Sundance Film Festival Diary – Day One

January 27, 2013
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Egyptian Theater at Sundance

The advance word on Sundance was that Park City temperatures hovered somewhere between McMurdo Station, Antarctica and Third Circle of Hell. Dire warnings were issued by friends and colleagues that anything less than Swedish military winter gear would result in the loss of toes, fingers or, perhaps, worse. Tales of wayward film critics wandering off into the snow only to be found during Spring thaw were abundant. I imagined Armond White limping through drifts like Jack Nicholson in The Shining, ax in hand, ready to chop Paul Thomas Anderson into kindling.

On the day before I took off for Park City, a friend, who had arrived a day earlier, posted an Instagram photo of his phone displaying the temperature as 5 degrees. The update read: “High temp of the day!”

It seemed so much ado about nothing. Living in Michigan for abaft a decade I figured I was well-prepared for anything Sundance could throw at me. Still, I made sure to pack long undies and extra warm socks.

As I might have expected, much like everything Hollywood does, the weather conditions were all hype. Whatever chill had struck the mountain resort town a week earlier, temps were a balmy 25 degrees when I arrived. They would remain so all week, with nary a snow flutter to worry over. Michiganders would snort in derision over the worry.

DAY ONE

The first thing you come to understand about the Sundance Film Festival is that it’s all about the shuttles. When they leave, where they go, where they stop along the way, and how much they’ll delay your ability to get to a film screening. On this count, my first two days in Park City were an exercise in frustration and self-education. I quickly learned that not only would I have to throw out my intended screening schedule on a regular basis but that scoring tickets to anything not designated as a Press and Industry screening would be near-impossible for the opening weekend. Even the press screenings required that I arrive 45 minutes to an hour in advance to secure a seat (I learned this the hard way after spending an hour in line for Kill Your Darlings only to be turned away 2 spots from the front of the line).

The second thing I came to understand about Sundance is that the parties matter. Actually, along with the deals being negotiated, brokered, and prayed for, events that allow for networking are the lifeblood of the festival. Half the people I met told me that they would only get to see a hand-full of films, opting instead to infiltrate every bar, brewpub, restaurant, gallery, and makeshift party space in Park City. I met composers, actors, producers, filmmakers, and even a few screenwriters, all on the hunt for a professional connection. The focus was on the scene …and being seen.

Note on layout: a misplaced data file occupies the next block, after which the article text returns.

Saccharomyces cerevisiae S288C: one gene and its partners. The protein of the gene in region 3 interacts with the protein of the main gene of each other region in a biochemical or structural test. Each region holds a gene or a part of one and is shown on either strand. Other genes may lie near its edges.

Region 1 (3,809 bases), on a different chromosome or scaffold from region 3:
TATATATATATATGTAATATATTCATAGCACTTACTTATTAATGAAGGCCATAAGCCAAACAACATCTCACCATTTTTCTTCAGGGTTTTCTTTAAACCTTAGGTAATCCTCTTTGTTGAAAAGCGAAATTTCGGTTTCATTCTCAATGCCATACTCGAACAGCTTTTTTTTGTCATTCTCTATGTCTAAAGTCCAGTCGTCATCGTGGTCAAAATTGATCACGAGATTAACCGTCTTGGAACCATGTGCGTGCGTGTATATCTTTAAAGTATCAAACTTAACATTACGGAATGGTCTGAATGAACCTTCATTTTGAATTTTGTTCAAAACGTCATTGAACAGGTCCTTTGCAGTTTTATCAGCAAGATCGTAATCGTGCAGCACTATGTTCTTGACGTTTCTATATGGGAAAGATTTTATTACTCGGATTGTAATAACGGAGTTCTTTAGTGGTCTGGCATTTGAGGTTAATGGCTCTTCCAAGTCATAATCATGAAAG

I also managed to meet a few festival goers along the way. The ballsier ones showed up at public screenings half an hour before showtime and started asking if anyone had extra tickets for sale. This was an especially common occurrence at premieres, where actors and directors were expected to field a Q&A after the film. Interestingly enough, it is against Sundance rules to re-sell tickets, something volunteers futilely attempted to prevent folks from doing through the only weapon at their disposal – guilt. I never saw the tactic work.

My only screening of the day ended up being a midnight showing of We Are What We Are, an American remake of a Mexican horror. Director Jim Mickle’s (Stakeland) cannibal family drama ended up being far more polished and mature than I expected, boasting some terrific camera work and a superlative cast. The film charts the coming-of-age complications of sisters Iris and Rose Parker, who are forced by their brooding zealot of a father (Hal Hartley stalwart Bill Sage) to assume their dead mother’s duties as the cannibalistic provider for the family’s ritualistic beliefs. The Parkers mostly hide in plain sight, running a trailer park, attending high school and otherwise keeping to themselves. This leads their secretive behavior to draw suspicion from Doc Barrow (Michael Parks), whose teenage daughter went missing a year earlier. As you might expect, events come to an ugly head. Mickle’s movie is a slow burn exercise in American Gothic horror that only explodes with over-the-top violence in its final act – and the final attack is, indeed, a doozy.

Better than it has any right to be, We Are What We Are approaches an otherwise lurid take with understated restraint and stylishness. It may be the most tasteful cannibal movie I’ve ever seen (pun intended).

CELEBRITY SIGHTINGS: Michael Cera (at the Marroitt), ace indie producer Christine Vachon (at a Vietnamese restaurant), Michael C. Hall (on the street in Park City).
FUN FACT OF THE DAY: Estimated number of festival attendees was 50K people

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